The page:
The FBI has warned US healthcare companies specifically that malicious threat actors were targeting them in cyberattacks to steal intellectual property and personally identifiable information.
However, FireEye says, “The Chinese government is expanding the scope of its cyber operations, and Chinese-based advanced threat actors are keen to acquire data about how businesses operate—not just about how they make their products.”
It revealed that a Chinese hacker group had also systematically stolen data and information of the US medical device manufacturers and pharmaceutical companies.
The SecurID Hack
In yet another chilling hack, the security firm RSA was penetrated by an intrusion that compromised the company’s SecurID system. This SecurID system was, at the time, the single most common piece of security hardware in use by banks and private companies.
It is a little token that periodically generates random six-digit numbers. When one goes to login to one’s bank, or access company’s servers from offsite, in addition to one’s regular login—username and password—one is also asked to type in the six-digit number, which will be matched against that held by the company or bank one is trying to connect to. If they match, you are considered authentic. If they don’t, then the company or bank thinks that your password has been compromised. So SecurID tokens are an important extra layer of security.
This cyberattack was reported to have been thwarted. But the focus on a defense contractor, rather than on a bank, seemed to be an indication that the RSA hack might have been undertaken by a sovereign nation, rather than cybercriminals.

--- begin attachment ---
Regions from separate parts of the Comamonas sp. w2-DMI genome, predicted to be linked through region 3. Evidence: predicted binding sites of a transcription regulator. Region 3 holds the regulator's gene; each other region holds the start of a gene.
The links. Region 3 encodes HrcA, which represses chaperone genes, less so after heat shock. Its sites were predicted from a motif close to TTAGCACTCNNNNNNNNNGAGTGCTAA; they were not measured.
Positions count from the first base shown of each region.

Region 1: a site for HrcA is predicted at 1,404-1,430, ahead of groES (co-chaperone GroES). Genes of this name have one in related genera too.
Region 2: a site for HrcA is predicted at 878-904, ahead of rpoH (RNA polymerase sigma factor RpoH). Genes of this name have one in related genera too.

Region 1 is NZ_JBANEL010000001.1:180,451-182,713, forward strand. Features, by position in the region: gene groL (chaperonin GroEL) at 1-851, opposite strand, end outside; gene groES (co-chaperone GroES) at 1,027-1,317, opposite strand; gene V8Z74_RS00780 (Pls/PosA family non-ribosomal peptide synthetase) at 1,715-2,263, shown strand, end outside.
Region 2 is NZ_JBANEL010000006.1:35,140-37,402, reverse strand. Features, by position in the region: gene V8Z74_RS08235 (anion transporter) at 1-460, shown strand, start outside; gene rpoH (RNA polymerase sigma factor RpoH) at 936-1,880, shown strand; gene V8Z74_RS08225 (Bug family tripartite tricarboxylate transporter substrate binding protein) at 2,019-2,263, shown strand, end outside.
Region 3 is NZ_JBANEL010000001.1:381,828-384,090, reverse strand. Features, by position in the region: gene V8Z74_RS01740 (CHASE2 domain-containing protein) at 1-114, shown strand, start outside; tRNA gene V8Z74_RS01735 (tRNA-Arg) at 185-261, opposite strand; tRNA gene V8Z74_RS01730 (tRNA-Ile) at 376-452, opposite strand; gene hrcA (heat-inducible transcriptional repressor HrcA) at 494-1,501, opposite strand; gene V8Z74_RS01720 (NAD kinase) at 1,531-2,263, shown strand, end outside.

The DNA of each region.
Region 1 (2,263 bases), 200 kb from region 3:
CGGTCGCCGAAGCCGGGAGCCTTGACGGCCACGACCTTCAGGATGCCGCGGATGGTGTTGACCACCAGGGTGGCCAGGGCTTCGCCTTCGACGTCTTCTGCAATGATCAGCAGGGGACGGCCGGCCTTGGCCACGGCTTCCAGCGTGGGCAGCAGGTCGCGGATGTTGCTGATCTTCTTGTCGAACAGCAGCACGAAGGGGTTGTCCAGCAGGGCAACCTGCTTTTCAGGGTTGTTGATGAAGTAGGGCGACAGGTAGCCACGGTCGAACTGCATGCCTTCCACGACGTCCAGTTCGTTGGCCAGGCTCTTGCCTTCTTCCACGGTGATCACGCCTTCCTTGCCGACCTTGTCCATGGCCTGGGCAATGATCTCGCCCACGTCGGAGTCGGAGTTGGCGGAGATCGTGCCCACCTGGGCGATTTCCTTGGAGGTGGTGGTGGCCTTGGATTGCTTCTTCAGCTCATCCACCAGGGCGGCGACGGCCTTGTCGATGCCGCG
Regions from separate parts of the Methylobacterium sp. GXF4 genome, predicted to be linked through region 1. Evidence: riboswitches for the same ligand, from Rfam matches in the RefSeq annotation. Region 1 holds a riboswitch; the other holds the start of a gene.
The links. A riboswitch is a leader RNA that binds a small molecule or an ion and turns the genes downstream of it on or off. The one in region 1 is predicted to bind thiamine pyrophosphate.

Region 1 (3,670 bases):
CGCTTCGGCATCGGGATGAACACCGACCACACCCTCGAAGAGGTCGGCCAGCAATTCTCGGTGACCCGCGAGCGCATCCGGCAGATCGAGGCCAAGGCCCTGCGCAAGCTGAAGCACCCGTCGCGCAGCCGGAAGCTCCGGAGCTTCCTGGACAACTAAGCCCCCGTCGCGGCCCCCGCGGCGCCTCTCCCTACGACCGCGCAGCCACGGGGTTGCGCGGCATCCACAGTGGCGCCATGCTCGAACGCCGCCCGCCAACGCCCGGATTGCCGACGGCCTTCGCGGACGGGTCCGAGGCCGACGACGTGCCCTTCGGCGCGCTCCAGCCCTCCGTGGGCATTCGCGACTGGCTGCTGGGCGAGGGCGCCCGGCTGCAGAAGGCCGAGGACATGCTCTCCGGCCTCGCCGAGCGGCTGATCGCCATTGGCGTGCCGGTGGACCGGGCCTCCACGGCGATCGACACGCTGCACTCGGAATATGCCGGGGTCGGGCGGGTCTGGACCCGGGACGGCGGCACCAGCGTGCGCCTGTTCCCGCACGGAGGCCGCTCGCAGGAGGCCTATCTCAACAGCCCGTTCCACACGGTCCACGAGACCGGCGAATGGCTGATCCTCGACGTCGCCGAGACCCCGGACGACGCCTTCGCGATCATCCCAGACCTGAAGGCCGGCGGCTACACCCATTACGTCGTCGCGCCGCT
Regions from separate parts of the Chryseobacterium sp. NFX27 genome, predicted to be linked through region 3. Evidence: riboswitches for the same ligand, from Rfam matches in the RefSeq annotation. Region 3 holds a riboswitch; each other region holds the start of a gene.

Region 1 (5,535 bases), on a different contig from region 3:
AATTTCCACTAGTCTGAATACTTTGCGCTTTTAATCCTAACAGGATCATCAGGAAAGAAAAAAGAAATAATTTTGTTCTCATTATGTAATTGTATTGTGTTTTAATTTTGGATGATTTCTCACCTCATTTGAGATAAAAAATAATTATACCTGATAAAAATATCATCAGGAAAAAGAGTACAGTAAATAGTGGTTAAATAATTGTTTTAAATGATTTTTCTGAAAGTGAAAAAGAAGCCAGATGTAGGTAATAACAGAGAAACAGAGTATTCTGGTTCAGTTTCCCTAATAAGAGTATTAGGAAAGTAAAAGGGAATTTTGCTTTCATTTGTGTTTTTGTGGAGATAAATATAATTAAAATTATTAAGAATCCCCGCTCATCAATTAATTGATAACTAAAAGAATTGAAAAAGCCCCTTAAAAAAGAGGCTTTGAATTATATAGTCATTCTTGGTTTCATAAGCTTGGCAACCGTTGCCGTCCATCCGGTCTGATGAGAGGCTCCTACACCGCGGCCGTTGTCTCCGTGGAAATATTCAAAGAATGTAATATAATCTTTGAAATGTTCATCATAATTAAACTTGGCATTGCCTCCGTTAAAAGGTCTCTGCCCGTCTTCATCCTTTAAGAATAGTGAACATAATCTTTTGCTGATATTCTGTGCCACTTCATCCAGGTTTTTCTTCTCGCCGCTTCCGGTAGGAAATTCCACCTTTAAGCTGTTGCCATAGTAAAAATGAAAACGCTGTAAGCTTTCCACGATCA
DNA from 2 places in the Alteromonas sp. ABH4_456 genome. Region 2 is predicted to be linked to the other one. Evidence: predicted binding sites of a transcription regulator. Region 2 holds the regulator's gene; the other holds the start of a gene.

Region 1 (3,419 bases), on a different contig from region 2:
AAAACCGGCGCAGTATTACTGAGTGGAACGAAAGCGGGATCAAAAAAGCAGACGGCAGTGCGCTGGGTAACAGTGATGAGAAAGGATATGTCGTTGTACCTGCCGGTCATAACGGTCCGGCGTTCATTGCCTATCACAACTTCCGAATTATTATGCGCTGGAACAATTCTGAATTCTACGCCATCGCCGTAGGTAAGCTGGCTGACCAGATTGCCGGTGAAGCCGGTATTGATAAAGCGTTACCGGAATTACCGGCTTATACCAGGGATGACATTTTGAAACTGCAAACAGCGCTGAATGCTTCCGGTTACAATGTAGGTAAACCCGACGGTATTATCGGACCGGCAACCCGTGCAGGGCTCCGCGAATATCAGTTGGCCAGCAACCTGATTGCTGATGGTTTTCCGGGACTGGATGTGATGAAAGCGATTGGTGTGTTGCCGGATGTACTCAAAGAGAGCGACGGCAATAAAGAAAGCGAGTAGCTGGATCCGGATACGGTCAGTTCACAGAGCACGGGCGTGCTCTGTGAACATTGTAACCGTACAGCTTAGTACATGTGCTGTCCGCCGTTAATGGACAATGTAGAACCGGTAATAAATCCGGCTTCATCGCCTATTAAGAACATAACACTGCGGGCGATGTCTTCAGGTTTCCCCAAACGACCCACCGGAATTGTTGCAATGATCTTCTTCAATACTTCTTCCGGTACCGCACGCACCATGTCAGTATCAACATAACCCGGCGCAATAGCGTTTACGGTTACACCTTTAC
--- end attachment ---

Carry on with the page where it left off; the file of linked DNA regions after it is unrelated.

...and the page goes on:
Learn more about how geolocation data is gathered.
China Disclaims Responsibility
China denied responsibility for the RSA attack, but of the 334 command and control servers used by the malware, 299 were located in China. In fact, except for one mistake that China apologized for, the Chinese have denied any role in all of the cyberattacks, as well as dozens of other known attacks.
What are we to make of these Chinese activities? How should we assess them? Are they significant threats? Should we credit the routine denials that China makes, disclaiming responsibility for cyber attacks? Well, there is little basis for accepting Chinese denials of awareness and responsibility.
Nobody who seriously studies the issue doubts that the attacks on American systems are part of a systematic espionage campaign that could not really occur without Chinese state approval.
We should also think about how one should respond to this sort of activity and cyberattacks, if at all. The response, if any, must come from the US government. The American private sector has virtually no leverage to use to modify Chinese behavior.
As complex as the problem is, it is a threat here to stay. Although, sooner or later these attacks are detected, it does leave the state vulnerable, politically and economically. It also makes one wonder: If these exploits are the ones we can identify typically, after the fact, what about the ones we are missing?
Common Questions about Chinese Cyberattacks
The two arms of the People’s Liberation Army are known by their Military Unit Cover Designations as units 61398 and 61486. They are special operations aimed at hacking foreign economies.
The Chinese government is expanding the scope of cyber operations by trying to acquire data about how businesses operate—not just about how the products are made.
Though China denied responsibility for the RSA cyberattack, but of the 334 command and control servers used by the malware, 299 were located in China.